Salmonella Poisoning: Symptoms and How to Avoid It



A total of 130 people have now fallen ill from a salmonella outbreak that led to the recall of Kellogg’s Honey Smacks cereal in June. While no deaths have been reported, 34 people have been hospitalized with salmonellosis, the name for the infection from the bacteria. Just a month before the recall, 35 cases of salmonellosis and 11 hospitalizations were reported in a salmonella outbreak tied to eggs.

The Centers for Disease Control and Prevention (CDC) is warning people not to eat any Honey Smacks and for retailers to stop selling the cereal. Similarly in May, the CDC warned consumers not to eat any eggs coming from Indiana-based Rose Acre Farms’ Hyde County facility in North Carolina.

Here’s what you need to know about salmonella to stay safe during this and future outbreaks.

RELATED: 12 Germs That Cause Food Poisoning

What is salmonella?

Salmonella is actually relatively common: There are about 1.2 million cases a year, and a million of those cases are caused by food, according to the CDC. Along with salmonella’s fellow bacterial friends E. coli and listeria, it’s one of the causes of what most of us would call food poisoning.

There are a number of different types of bacteria in the salmonella family, explains food safety specialist Argyris Magoulas, who is affiliated with the USDA’s Food Safety and Inspection Service. Two types—Salmonella Enteritidis and Salmonella Typhimurium—are the most common in the U.S.

The bacteria live in human and animal intestines and make people sick when we eat foods contaminated with salmonella-tainted feces (gross, we know). Raw meat, poultry, and seafood may come in contact with fecal matter during butchering or harvesting; fruits and veggies run the risk of being washed in contaminated water. If chickens are infected, they can lay eggs that contain salmonella bacteria, according to the Mayo Clinic.  And if any equipment involved in making and packaging food is contaminated­–not to mention if employees have bacteria on their hands–salmonella can get into processed foods like cereal, too, according to FoodSafety.gov. (In fact, it’s not even the first salmonella outbreak linked to cereal; 209 cases were reported in 1998.)

RELATED: Here Are the Symptoms of E. Coli—and Everything Else You Need to Know About the Romaine Lettuce Outbreak

Salmonella symptoms to watch for

The three major symptoms of salmonella are seriously unpleasant: diarrhea, fever, and stomach cramps. The symptoms usually crop up anywhere from 12 to 72 hours after a person is infected with the bacteria, and they usually last about four to seven days. Luckily, most people recover without any treatment, according to the FDA. 

But in other cases, the diarrhea can be severe, leading to dehydration and hospitalization. When symptoms are that bad, a person runs the risk of the infection spreading to the blood and then other body parts, which is when salmonella can become life-threatening without antibiotics. Kids, older folks, and people with immune systems already weakened by other medical conditions or treatments are more likely to have severe salmonella infections, the FDA adds.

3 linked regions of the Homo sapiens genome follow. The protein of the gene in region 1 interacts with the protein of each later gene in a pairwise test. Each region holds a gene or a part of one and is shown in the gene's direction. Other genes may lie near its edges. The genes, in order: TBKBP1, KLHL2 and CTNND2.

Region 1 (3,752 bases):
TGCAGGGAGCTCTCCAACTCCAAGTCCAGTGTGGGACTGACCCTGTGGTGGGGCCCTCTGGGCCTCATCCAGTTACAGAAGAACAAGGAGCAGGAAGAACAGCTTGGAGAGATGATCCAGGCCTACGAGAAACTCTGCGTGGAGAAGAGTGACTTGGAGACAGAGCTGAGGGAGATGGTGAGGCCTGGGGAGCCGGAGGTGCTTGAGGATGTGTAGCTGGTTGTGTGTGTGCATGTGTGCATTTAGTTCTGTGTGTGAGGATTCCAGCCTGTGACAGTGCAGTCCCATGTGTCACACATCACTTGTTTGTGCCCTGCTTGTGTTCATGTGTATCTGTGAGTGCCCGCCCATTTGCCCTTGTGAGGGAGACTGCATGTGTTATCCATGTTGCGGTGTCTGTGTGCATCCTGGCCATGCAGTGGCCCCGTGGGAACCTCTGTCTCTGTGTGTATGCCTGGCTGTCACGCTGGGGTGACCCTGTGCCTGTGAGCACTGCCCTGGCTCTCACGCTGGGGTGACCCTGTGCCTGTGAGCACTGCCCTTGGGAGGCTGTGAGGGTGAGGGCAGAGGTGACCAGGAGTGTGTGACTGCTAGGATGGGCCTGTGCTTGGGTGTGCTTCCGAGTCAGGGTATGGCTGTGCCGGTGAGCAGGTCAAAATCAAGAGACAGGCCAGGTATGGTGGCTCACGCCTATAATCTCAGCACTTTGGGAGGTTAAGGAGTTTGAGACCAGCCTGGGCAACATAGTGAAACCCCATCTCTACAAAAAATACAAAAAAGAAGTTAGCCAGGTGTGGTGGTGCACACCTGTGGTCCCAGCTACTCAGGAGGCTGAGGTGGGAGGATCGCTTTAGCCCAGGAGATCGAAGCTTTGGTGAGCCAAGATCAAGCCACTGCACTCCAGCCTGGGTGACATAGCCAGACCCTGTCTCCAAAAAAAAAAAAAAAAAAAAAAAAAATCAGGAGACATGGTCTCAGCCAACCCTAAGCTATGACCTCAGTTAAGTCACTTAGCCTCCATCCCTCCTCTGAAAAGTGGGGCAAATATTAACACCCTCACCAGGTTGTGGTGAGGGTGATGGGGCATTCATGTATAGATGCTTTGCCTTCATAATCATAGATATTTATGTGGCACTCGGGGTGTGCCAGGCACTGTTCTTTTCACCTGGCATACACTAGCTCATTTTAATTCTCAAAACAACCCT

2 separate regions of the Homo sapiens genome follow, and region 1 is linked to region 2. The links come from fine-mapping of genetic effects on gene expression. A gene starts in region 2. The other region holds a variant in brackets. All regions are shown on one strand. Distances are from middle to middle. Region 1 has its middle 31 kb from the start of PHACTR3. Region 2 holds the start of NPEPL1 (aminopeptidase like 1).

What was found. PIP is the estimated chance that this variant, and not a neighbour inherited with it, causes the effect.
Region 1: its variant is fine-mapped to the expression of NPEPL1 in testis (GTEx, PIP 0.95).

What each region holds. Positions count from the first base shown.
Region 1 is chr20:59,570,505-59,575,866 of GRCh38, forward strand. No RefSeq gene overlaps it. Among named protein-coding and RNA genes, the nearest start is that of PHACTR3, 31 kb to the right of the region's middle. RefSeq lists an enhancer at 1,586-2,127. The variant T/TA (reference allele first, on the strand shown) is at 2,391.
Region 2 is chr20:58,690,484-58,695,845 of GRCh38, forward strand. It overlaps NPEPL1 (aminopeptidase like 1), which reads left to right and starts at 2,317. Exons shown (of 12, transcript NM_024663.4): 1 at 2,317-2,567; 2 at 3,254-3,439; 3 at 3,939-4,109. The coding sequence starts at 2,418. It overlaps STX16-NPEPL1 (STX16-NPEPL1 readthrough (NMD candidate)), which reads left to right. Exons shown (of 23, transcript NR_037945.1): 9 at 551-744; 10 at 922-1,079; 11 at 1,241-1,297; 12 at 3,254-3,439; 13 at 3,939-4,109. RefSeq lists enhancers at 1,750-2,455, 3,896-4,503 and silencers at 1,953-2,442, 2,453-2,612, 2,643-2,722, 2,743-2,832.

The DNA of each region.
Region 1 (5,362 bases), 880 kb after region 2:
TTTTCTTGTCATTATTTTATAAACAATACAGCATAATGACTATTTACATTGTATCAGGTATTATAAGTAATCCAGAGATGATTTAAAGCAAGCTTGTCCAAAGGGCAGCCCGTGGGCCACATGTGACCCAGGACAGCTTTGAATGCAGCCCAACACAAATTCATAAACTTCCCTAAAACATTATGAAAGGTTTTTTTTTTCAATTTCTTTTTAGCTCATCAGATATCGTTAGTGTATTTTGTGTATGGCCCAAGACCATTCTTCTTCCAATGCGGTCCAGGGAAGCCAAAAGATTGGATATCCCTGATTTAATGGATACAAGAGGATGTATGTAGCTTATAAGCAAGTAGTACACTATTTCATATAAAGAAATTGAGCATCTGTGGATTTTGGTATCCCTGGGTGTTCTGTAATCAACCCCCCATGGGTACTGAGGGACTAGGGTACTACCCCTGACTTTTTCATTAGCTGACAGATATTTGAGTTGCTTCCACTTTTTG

Unfortunately, if your food is contaminated with salmonella, you’re probably not going to know it ahead of time. “It does not usually affect the taste, smell, or appearance of food,” Magoulas says. (Of course, any food that looks or smells off probably also isn’t something you want to eat.)

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How to stay safe

If you haven’t yet, go check your cereal stash and toss any Honey Smacks (and don’t buy any more). “Even if some of the cereal has been eaten and no one got sick, throw the rest of it away or return it for a refund,” the CDC advises.

Hopefully, your morning meal isn’t a cause of concern, or you already threw away any suspicious cereal boxes.

In the recent outbreak concerning eggs, experts warned that the protein-rich breakfast staples have been blamed for salmonella outbreaks before. In fact, eggs earned a spot on our list of the foods most likely to make you sick.

“Is salmonella in every shell egg? No. But could it be? Yes. You don’t want to gamble,” Magoulas says. To play it safe, always cook eggs until they’re firm or cook egg dishes at 160 degrees Fahrenheit. That’s especially important for those at-risk younger, older, or immunocompromised folks, he adds. “They can get much [sicker] than a person who is healthier.” 

In addition to scrambling or hard-cooking your eggs instead of opting for sunny-side up, you might also want to skip the Hollandaise and the raw cookie batter, since both contain raw eggs. Magoulas adds that you can buy pasteurized egg products instead of the shelled variety to use in dishes that call for raw or undercooked eggs, since these products have been heated to a temperature that kills bacteria but doesn’t cook an egg. 

As always, make sure to wash up carefully after handling raw eggs, meat, and poultry. Scrub your hands before and after food prep, Magoulas says, and clean cutting boards and countertops diligently.

And please don’t think your stomach of steel is above a recall. “The recommendation is always to return it or discard it—you might even get a refund,” Magoulas says.



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